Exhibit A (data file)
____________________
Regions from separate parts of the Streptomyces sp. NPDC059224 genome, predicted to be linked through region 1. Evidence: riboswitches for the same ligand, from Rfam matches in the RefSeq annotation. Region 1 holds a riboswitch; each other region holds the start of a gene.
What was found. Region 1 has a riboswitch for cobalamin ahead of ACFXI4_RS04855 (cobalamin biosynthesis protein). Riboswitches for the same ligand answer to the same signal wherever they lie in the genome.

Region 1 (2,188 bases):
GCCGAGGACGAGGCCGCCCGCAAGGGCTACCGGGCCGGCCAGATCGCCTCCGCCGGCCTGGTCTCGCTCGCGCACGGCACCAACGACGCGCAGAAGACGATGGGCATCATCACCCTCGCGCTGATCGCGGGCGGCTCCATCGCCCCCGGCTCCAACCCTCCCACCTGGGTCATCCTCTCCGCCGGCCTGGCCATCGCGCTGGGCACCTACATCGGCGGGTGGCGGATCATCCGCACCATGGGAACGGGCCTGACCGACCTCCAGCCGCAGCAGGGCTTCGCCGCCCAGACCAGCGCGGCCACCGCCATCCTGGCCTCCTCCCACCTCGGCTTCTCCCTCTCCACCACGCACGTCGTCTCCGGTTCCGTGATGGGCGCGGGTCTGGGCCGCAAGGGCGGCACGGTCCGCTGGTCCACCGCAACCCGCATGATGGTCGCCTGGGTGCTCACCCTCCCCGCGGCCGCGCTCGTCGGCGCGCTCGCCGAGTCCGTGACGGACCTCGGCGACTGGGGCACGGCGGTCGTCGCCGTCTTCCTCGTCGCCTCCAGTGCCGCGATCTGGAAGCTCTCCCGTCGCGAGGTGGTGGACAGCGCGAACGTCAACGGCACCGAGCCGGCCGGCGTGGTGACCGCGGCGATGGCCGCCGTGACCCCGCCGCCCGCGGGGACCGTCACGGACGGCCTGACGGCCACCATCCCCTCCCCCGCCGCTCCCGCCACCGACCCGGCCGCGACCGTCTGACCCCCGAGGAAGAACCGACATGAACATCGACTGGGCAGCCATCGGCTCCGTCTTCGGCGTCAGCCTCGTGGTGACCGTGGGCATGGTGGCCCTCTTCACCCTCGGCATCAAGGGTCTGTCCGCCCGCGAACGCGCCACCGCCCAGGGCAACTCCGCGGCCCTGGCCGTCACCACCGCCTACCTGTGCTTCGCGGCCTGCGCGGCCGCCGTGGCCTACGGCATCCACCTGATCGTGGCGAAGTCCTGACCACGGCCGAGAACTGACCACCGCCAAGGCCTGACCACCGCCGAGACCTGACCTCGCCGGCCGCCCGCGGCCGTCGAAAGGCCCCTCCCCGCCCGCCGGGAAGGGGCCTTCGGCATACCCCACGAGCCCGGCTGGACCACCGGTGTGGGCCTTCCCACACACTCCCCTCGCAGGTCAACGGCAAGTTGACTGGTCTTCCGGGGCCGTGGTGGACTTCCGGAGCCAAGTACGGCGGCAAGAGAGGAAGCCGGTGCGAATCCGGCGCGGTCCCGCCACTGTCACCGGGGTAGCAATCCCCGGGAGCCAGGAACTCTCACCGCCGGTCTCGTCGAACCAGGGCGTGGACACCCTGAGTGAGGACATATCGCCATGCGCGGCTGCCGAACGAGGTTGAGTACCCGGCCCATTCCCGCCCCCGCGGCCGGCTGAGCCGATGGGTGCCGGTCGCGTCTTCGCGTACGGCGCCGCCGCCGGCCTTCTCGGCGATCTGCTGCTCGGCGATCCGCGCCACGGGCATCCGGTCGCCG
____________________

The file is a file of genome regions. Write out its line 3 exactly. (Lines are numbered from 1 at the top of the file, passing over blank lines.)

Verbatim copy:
Region 1 (2,188 bases):